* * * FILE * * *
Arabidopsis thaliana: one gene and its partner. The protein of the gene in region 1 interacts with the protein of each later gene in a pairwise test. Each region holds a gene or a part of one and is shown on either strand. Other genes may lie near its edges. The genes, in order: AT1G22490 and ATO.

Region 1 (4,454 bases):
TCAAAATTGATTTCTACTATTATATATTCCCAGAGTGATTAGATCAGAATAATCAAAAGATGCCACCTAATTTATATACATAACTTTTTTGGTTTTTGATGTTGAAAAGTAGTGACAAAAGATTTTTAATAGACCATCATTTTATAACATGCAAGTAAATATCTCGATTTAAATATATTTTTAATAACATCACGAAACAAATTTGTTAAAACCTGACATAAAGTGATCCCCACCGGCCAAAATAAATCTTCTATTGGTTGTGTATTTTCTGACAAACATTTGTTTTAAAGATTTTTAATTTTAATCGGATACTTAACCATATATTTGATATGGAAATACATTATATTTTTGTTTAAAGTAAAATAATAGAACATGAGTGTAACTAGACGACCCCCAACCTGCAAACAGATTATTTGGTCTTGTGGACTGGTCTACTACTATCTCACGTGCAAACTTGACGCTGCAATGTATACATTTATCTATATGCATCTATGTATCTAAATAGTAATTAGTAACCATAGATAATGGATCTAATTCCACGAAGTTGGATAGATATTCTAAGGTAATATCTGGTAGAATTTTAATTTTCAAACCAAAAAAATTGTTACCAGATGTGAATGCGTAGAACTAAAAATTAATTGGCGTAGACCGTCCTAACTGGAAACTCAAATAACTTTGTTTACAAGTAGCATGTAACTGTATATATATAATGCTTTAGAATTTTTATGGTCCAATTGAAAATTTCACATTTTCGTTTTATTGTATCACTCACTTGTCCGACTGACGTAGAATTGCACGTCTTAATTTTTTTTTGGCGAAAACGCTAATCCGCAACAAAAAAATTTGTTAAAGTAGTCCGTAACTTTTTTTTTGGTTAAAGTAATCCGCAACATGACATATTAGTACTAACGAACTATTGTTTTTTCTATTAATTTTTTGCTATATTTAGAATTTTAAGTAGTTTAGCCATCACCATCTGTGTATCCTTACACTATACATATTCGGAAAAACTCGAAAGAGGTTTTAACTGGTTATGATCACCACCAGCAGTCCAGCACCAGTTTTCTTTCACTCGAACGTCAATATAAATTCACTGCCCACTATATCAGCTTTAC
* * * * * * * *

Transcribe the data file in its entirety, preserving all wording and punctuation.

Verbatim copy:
Arabidopsis thaliana: one gene and its partner. The protein of the gene in region 1 interacts with the protein of each later gene in a pairwise test. Each region holds a gene or a part of one and is shown on either strand. Other genes may lie near its edges. The genes, in order: AT1G22490 and ATO.

Region 1 (4,454 bases):
TCAAAATTGATTTCTACTATTATATATTCCCAGAGTGATTAGATCAGAATAATCAAAAGATGCCACCTAATTTATATACATAACTTTTTTGGTTTTTGATGTTGAAAAGTAGTGACAAAAGATTTTTAATAGACCATCATTTTATAACATGCAAGTAAATATCTCGATTTAAATATATTTTTAATAACATCACGAAACAAATTTGTTAAAACCTGACATAAAGTGATCCCCACCGGCCAAAATAAATCTTCTATTGGTTGTGTATTTTCTGACAAACATTTGTTTTAAAGATTTTTAATTTTAATCGGATACTTAACCATATATTTGATATGGAAATACATTATATTTTTGTTTAAAGTAAAATAATAGAACATGAGTGTAACTAGACGACCCCCAACCTGCAAACAGATTATTTGGTCTTGTGGACTGGTCTACTACTATCTCACGTGCAAACTTGACGCTGCAATGTATACATTTATCTATATGCATCTATGTATCTAAATAGTAATTAGTAACCATAGATAATGGATCTAATTCCACGAAGTTGGATAGATATTCTAAGGTAATATCTGGTAGAATTTTAATTTTCAAACCAAAAAAATTGTTACCAGATGTGAATGCGTAGAACTAAAAATTAATTGGCGTAGACCGTCCTAACTGGAAACTCAAATAACTTTGTTTACAAGTAGCATGTAACTGTATATATATAATGCTTTAGAATTTTTATGGTCCAATTGAAAATTTCACATTTTCGTTTTATTGTATCACTCACTTGTCCGACTGACGTAGAATTGCACGTCTTAATTTTTTTTTGGCGAAAACGCTAATCCGCAACAAAAAAATTTGTTAAAGTAGTCCGTAACTTTTTTTTTGGTTAAAGTAATCCGCAACATGACATATTAGTACTAACGAACTATTGTTTTTTCTATTAATTTTTTGCTATATTTAGAATTTTAAGTAGTTTAGCCATCACCATCTGTGTATCCTTACACTATACATATTCGGAAAAACTCGAAAGAGGTTTTAACTGGTTATGATCACCACCAGCAGTCCAGCACCAGTTTTCTTTCACTCGAACGTCAATATAAATTCACTGCCCACTATATCAGCTTTAC